- Hydropower generation on the table. The Bureau of Reclamation solicited proposals in 2020 to select a lessee, and contract for hydroelectric power development for Taylor Park Dam. At least one application has been received, which could generate power for 487 homes to local residents. A retrofit of the 1937 dam would be required, but the basic infrastructure needed for the project is already in place. This type of project, where hydropower is added to an existing non-powered dam, is a major focus of a recent joint statement of collaboration between the hydropower industry and environmental organizations.
HydroForecast provides state-of-the-art, accurate streamflow forecasts using a hybrid approach that combines physical science with artificial intelligence. HydroForecast offers a range of advantages over existing forecasting techniques, and we've joined the CEATI competition in order to exhibit, live, these strengths. Under the hood, every forecast is created by an ensemble of neural networks that are provided different members of meteorological forecast ensembles. HydroForecast is rapid to deploy in a new basin and resilient to basin and climatic changes.
Like the North Fork Shoshone river basin that we highlighted last month, the active period in the Taylor is the snowmelt-driven pulse in the spring. This sets flow expectations into the reservoir and beyond through the basin for the remainder of the year. As this spring period of the live CEATI competition comes to an end, we reflect on how this year compares with others and how well HydroForecast was able to predict the timing and magnitude of this peak. To understand the performance of the model over the recent years, we evaluated it from March 2019 to June 2021.
The hydrographs below highlight March 2019 to May 2021. They show the 24-hour (top), 48-hour (middle), and 96-hour (bottom) ahead mean predictions (orange), 50% and 90% confidence intervals, long term median (purple), and USGS observations (black).
We notice a few key patterns from these plots:
- The 2019 spring melt peak was much higher and occurred later than the long term median. HydroForecast picked up on the distinct double peak in 2019 that can occur as temperatures oscillate around freezing and precipitation can be mixed.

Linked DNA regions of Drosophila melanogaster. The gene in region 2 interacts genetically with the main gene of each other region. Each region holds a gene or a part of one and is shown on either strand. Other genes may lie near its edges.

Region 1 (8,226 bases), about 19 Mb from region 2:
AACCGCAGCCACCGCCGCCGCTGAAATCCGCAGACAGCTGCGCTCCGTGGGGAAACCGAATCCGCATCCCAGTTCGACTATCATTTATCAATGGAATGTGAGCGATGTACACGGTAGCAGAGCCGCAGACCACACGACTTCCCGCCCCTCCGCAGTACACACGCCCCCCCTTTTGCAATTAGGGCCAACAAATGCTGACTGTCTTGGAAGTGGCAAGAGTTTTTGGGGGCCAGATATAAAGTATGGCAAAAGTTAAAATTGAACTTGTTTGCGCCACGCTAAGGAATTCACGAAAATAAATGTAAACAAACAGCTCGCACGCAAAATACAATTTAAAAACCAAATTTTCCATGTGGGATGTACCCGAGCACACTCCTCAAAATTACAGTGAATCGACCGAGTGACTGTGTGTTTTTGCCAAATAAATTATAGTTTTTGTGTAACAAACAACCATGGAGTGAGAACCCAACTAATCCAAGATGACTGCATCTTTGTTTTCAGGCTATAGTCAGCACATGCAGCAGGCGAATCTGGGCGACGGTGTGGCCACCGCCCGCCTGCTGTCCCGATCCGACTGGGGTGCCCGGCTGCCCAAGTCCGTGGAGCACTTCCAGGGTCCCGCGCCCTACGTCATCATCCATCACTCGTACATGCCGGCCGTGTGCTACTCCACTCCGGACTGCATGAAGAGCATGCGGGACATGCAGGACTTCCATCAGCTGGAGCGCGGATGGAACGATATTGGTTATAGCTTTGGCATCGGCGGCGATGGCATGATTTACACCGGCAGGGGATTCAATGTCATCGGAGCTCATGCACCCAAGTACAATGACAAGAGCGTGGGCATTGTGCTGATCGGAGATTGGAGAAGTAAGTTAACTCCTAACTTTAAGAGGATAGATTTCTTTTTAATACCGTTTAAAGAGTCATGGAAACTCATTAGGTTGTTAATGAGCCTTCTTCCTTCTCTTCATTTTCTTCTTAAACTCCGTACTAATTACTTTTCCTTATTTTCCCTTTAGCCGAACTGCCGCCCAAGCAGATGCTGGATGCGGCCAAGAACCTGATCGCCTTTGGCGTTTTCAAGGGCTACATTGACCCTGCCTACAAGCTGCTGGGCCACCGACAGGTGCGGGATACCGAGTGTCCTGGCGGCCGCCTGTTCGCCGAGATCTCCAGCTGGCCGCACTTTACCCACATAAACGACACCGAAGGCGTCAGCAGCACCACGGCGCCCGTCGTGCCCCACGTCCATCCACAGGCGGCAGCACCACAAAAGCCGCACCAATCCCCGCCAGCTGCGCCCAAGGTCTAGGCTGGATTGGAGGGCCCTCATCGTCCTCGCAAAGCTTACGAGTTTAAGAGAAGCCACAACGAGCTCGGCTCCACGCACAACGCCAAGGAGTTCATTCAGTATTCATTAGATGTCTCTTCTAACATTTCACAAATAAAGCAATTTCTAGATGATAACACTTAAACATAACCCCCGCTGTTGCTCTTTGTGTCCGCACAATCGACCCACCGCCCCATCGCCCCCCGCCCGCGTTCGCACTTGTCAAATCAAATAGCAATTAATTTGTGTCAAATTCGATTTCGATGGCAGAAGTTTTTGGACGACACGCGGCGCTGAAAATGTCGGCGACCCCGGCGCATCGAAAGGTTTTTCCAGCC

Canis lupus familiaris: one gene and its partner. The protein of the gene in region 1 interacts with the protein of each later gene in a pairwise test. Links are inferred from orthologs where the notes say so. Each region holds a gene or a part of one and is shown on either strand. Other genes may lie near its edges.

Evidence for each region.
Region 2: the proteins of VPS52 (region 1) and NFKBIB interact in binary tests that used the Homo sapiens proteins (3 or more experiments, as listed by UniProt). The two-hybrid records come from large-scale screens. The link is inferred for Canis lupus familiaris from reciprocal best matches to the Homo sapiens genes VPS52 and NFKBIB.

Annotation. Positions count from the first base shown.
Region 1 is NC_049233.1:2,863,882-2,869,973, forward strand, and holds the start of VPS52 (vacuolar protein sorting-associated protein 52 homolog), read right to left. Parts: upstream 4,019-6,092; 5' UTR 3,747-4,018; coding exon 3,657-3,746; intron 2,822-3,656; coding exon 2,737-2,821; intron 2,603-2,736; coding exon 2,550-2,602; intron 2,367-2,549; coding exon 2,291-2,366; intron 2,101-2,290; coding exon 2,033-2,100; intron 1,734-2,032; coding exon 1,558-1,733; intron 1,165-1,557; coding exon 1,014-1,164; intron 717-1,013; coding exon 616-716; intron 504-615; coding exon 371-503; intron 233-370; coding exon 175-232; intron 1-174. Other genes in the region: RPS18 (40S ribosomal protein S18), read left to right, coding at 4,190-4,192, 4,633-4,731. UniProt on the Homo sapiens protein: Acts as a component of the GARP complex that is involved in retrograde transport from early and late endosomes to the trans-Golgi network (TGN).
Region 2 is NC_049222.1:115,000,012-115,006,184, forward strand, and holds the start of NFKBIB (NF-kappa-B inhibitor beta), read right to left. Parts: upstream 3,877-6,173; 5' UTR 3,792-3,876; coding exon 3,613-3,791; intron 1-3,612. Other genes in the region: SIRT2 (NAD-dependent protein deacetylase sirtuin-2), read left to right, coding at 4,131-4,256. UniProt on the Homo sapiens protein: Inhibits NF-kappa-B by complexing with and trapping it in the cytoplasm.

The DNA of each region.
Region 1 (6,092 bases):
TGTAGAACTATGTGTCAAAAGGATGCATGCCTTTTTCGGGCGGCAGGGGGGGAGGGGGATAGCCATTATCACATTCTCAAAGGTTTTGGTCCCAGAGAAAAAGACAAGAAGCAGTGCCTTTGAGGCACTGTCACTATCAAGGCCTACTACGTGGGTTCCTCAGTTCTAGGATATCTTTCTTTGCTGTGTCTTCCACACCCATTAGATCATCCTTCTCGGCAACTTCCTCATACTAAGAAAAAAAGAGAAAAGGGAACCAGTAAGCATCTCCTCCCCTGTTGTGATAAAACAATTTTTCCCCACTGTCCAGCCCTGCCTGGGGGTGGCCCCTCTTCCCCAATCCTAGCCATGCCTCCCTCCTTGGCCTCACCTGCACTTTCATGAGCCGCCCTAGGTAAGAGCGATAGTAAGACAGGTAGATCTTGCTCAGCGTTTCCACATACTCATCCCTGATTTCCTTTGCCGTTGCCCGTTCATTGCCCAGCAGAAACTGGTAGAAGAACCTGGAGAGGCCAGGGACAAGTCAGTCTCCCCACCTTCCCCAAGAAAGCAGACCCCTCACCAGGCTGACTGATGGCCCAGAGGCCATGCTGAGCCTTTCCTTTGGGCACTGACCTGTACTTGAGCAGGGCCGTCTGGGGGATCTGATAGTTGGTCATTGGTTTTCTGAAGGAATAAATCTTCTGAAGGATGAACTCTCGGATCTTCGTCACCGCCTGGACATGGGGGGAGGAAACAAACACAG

- Confidence intervals in 2021 are wider than 2020 (though the magnitudes are very similar), likely due to less certain weather conditions.
What do the statistics say?
While the full CEATI competition runs until October 2021, we computed the statistics so far from the start of our forecasts in March 2019 to June 28, 2021. Note that perfect scores for NSE and KGE are equal to one, while an ideal bias score is zero. As a comparison point, the long-term median (i.e. climatology) has NSE = 0.46 and KGE = 0.40, a much lower predictive skill than HydroForecast.
HydroForecast holds high predictive power even five days ahead, maintaining a very reasonable bias (< 2%) and the ability to model high and low flows (illustrated in the hydrographs above).
Comparison to alternative forecasts
Over the life of the CEATI competition thus far (10/1/2020 to 7/26/2021), HydroForecast is the most accurate forecast available for this portion of the upper Taylor River. HydroForecast is in first place in all four of the metrics tracked by the competition (NSE, normalized root mean squared error, Correlation Coefficient and bias). This holds across various splices of the lead time windows: 1-5 days, 6-10, and 1-10. HydroForecast especially shines at the longer lead time windows (e.g. 5+ days) compared to other forecasts in the competition.